Researchers found working out in a group lowers stress by 26 percent and significantly improves quality of life, while those who exercise individually put in more effort but experienced no significant changes in their stress level and a limited improvement to quality of life, according to a study published in The Journal of the American Osteopathic Association.
It’s inevitable that things will come up during the day, things you hadn’t counted on or allotted time for. Instead of stopping what you’re doing to deal with them, save them for the afternoon. In general, people tend to be more the most productive and creative in the morning, so you want to get as many priority items as possible dealt with before noon.
Source: How to Stop Mundane Tasks from Interfering with Creativity
The event took place at the always inspiring Newspeak House, with roughly 30 participants split into groups. Rich warned us he would be delivering a lot of condensed information and I wondered if he would live up to the promise… 4 slides and 20 minutes later I was reeling with new ideas. It’s not that his patterns for working in groups are entirely novel – it’s that he’s thought about it, and clearly lived by the rules he so passionately espouses…
The steps themselves might be deceptively simple: pick one habit, keep it small to start with, and remember to do it every day. But it’s not always so easy — there are a number of forces that can stand in the way: People in our lives create resistance to the habit. Our environment itself creates resistance (i.e. Internet distractions get in the way of writing). We forget. A crisis or other disruption comes into our life unexpectedly.
But like so many conferences, it was more about the traffic, about drawing a crowd: lots of like-minded, predominantly white middle-aged folks gathering to share inspiration and congratulations. It featured serial, one-directional communication—sages from the stage—and left no time for questions, discussions, or for people to meet and talk with each other. Perhaps the most irritating element was the tech sector speaker who was on the stage more because he was a tech legend than because he had anything….
Platt and his colleagues recorded neuron behavior in the posterior cingulate cortex. Neural activity there built up until it peaked, at which point the animals changed course, revealing correlational evidence that this spike in brain function leads to the divergent thinking and action rather than happens because of it.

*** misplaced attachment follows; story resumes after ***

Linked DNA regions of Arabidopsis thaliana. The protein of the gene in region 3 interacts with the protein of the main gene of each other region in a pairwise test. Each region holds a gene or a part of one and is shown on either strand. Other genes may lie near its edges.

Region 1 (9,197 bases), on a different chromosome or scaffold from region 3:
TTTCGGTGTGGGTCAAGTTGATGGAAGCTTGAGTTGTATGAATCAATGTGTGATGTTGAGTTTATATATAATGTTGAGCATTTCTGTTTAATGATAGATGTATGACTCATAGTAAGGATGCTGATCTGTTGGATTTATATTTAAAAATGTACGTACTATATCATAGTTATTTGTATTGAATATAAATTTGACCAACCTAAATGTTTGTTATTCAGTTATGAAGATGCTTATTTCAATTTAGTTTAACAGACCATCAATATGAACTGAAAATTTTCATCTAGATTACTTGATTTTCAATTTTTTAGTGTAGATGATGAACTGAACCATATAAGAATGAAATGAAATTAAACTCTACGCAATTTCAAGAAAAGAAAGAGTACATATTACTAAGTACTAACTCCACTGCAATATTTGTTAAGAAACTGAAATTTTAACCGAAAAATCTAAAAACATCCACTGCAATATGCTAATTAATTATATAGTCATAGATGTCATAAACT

“If you increased activity in the area exogenously, if I put an electrode in there and stimulated, then you would break off from the routine, you would become more exploratory,” Platt said.
There are countless things we can do to create peace of mind, both in response to events in our lives, and proactively, everyday. If you’d also like to develop a greater sense of peace, you may find these suggestions helpful.
Source: 40 Ways to Create Peace of Mind
Make sure it’s fun. Doing a chore is boring and hard, and you’ll put it off, even if it’s just a 10-minute session. Instead, don’t make it a chore that you have to get through. Make it a game that you look forward to doing. Or a mini-meditation session that brings peace to your life, a time to relax. Or a moment of magic and loveliness. Create an activity that you’ll look forward to.
Source: The Incredible Progress of Daily Practice : zen habits
Managers focused on enhancing operational efficiency, and they fixated on internal processes and procedures. As a result, they did not recognize key trends and changes in the marketplace. They did not spend enough time learning about new types of competitors. How can we become better at scanning our external environment? Here are four key steps that can enhance your efforts
Source: Professor Michael Roberto’s Blog: Scanning Your Environment
By studying these interaction networks, we reveal the (complex, fractional) nature of social contagion and establish that individuals with relatively few, but strongly connected, neighbors are both most socially influential and most susceptible to social influence. Furthermore, we demonstrate that we can predict complex cascades of behavioral change at their moment of initiation, before they actually occur.